|Publication number||US5314460 A|
|Application number||US 07/840,887|
|Publication date||May 24, 1994|
|Filing date||Feb 25, 1992|
|Priority date||Mar 29, 1991|
|Also published as||DE69202092D1, EP0506620A1, EP0506620B1|
|Publication number||07840887, 840887, US 5314460 A, US 5314460A, US-A-5314460, US5314460 A, US5314460A|
|Original Assignee||Enzo Borghi|
|Export Citation||BiBTeX, EndNote, RefMan|
|Patent Citations (6), Non-Patent Citations (1), Referenced by (37), Classifications (5), Legal Events (6)|
|External Links: USPTO, USPTO Assignment, Espacenet|
The present invention relates to an adaptor device for electrode catheters, and for bipolar electrode catheters in particular.
The art field of heart surgery embraces numerous types of cardiac catheters designed for connection at one end, generally by way of a flexible tube functioning as a biocompatible outer sheath, to an artificial pacemaker implanted in the body of the patient, and carrying a terminal electrode at the remaining end which can be anchored positively to the ventricular cardiac muscle.
This particular type of catheter also incorporates a second electrode distanced and insulated from the first, positioned so as to occupy the atrium once the terminal electrode is anchored. The terminal or ventricular electrode consists generally in a sharp point affording elements such as will penetrate and thus establish a continuous and secure contact with the cardiac muscle; once implanted in this manner, the electrode is connected to a first pole of the pacemaker by way of a spiral-wound, electrically conductive wire.
It is being found currently, where patients require the replacement of an existing pacemaker rendered unreliable by reason of its low charge, irregular operation or malfunction, that problems can arise due to incompatibilities between the connectors of electrode catheters implanted in the past and those of more recent design; reflecting the ever greater technological advances being made in this field, in effect, the newer catheters are much smaller than their predecessors as the overall dimensions of the newer pacemakers also become much smaller.
Remembering that the ventricular electrode becomes embedded in time beneath a layer of organic tissue and cannot be removed (such a step is inadvisable from the medical standpoint), it happens that the solution adopted in present-day surgical practice is almost invariably one of implanting a completely new electrode catheter in the cardiac cavity for connection to the new pacemaker, and simply leaving the former electrode in place, unused, alongside the replacement.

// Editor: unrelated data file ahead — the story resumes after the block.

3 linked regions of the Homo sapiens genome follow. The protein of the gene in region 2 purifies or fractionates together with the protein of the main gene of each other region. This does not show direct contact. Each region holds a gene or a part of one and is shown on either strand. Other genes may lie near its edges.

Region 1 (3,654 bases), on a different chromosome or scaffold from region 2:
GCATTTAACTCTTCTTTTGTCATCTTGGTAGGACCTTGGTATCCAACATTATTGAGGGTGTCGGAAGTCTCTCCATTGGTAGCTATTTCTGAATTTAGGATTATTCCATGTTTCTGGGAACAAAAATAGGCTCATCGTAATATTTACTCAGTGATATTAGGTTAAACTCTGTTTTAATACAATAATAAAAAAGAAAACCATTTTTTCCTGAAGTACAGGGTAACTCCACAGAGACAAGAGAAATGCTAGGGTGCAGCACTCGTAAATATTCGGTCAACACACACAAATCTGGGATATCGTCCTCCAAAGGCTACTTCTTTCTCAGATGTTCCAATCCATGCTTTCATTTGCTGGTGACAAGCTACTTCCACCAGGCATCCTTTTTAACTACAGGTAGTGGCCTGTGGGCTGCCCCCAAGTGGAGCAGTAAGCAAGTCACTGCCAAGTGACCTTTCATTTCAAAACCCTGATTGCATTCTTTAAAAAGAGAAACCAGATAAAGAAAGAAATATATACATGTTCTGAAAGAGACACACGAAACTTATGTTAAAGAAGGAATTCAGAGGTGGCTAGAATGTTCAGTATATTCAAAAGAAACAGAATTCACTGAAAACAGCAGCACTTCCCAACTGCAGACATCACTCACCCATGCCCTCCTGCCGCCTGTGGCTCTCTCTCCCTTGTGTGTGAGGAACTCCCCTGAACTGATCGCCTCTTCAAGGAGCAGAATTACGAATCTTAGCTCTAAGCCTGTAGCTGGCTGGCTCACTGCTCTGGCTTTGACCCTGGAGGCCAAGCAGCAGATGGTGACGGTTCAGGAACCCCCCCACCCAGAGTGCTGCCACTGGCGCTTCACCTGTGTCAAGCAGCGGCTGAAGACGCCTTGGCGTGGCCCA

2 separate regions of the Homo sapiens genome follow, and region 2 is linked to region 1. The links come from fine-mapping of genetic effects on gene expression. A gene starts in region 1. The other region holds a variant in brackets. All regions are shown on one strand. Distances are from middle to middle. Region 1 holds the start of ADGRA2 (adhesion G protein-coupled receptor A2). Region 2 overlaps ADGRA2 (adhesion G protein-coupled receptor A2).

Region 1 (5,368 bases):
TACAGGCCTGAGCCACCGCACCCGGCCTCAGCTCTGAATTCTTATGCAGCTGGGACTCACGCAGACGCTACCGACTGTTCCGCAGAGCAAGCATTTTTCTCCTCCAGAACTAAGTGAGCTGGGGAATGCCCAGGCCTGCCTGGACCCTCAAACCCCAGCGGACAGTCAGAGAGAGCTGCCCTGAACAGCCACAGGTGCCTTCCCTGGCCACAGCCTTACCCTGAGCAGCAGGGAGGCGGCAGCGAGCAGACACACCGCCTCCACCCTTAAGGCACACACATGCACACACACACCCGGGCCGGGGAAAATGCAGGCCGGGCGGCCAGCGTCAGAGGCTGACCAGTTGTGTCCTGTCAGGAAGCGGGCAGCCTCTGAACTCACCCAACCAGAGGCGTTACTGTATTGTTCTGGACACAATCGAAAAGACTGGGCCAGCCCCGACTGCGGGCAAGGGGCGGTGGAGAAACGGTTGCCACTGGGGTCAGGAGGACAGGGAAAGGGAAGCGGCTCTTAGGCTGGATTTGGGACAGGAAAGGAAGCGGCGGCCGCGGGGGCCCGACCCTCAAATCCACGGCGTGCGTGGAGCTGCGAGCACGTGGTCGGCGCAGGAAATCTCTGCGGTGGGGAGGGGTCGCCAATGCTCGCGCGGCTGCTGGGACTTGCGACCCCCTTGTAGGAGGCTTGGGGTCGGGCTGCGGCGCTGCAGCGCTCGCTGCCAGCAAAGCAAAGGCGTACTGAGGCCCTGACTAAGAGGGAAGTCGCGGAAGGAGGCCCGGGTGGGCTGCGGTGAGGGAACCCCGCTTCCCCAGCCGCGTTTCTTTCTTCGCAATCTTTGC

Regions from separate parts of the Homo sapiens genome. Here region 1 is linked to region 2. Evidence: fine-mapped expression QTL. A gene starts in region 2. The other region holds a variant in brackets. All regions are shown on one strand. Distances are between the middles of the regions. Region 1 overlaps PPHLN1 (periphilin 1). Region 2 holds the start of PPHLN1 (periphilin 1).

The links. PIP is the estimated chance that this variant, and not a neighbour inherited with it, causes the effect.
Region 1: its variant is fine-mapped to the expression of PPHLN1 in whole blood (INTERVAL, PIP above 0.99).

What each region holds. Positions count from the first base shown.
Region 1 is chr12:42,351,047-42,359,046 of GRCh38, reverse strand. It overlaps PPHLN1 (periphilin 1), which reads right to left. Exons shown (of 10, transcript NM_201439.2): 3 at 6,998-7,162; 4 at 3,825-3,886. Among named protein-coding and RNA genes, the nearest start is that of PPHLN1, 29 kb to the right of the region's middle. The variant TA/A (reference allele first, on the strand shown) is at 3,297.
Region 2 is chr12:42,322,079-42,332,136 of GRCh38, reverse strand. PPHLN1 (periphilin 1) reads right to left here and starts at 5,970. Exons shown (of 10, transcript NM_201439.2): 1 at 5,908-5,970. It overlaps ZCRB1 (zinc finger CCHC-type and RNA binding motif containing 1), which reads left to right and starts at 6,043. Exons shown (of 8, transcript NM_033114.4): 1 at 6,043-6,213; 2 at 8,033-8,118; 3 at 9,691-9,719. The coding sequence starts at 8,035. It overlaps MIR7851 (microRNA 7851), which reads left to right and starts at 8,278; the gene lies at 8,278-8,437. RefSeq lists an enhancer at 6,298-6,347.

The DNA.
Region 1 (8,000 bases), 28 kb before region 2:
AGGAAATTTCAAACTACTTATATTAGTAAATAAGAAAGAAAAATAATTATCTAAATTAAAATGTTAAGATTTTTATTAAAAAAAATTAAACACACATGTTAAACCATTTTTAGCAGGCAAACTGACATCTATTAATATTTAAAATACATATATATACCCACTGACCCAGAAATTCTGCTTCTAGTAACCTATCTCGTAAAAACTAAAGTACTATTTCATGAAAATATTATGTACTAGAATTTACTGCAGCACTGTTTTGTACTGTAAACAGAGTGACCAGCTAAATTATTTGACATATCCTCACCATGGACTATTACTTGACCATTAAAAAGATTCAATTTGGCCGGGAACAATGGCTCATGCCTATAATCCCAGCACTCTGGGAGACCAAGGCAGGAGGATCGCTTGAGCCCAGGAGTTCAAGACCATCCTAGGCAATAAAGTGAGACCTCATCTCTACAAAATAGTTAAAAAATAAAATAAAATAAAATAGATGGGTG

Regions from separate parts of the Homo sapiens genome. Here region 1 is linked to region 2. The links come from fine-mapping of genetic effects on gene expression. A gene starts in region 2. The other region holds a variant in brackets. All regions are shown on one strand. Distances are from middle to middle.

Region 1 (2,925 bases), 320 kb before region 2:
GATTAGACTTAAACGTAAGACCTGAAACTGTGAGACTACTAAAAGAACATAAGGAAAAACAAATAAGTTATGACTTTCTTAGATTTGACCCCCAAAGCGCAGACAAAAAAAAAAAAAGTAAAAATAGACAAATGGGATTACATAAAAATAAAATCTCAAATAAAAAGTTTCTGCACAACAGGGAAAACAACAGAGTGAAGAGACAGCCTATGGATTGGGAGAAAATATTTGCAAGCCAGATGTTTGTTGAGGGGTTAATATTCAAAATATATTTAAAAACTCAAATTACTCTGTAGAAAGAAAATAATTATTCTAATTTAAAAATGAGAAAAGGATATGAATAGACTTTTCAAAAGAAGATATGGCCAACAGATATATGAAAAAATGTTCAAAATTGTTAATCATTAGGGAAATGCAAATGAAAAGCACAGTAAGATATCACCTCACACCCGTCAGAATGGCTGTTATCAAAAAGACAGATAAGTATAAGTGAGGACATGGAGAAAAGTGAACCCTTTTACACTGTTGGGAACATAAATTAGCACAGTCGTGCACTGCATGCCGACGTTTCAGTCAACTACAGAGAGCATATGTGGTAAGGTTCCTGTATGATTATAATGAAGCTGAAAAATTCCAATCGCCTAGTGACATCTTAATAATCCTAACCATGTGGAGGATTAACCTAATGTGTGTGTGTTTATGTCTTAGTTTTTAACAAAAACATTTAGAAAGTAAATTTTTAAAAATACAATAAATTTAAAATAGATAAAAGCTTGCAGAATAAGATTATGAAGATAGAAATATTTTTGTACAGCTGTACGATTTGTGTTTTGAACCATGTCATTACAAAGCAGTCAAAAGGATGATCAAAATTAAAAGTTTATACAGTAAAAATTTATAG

As an alternative expedient, the prior art embraces adaptor-reducer type connectors by means of which to fashion a mechanical interface between the existing pins of a previously implanted electrode catheter and the receiver contacts of a replacement pacemaker; inevitably, this reflects a compromise from technical and medical standpoints alike as the new implant is impoverished somewhat by the large dimensions of the mechanical components utilized to effect the interface.
The object of the present invention is to overcome the problem outlined above by providing an adaptor device that can be fastened to the unattached end of a bipolar electrode catheter already in situ and used to make the requisite electrical connection to pacemakers of the latest generation; such a device will be simple in embodiment, swiftly implanted in surgery, and able to ensure a suitably dependable connection.
The stated object is realized in an adaptor device according to the present invention, which comprises an anchor element and an expander element by means of which to connect an electrode on the one hand, and on the other, the ends of a first and a second spiral wound wire bared from their relative sleeves and requiring connection to a pacemaker; the anchor element is insertable into and retained thus stably by the first spiral wound wire, whilst the expander element is hollow, coaxially accommodating the anchor element and embodied with a tapered profile at the end offered to the wire, in such a way as to lodge stably between the second wire and the sleeve of the first wire. The device further comprises adjustment means at the free end of the anchor element, of which the function is to draw the new electrode and the catheter together and thus seat the end of the catheter stably in the electrode.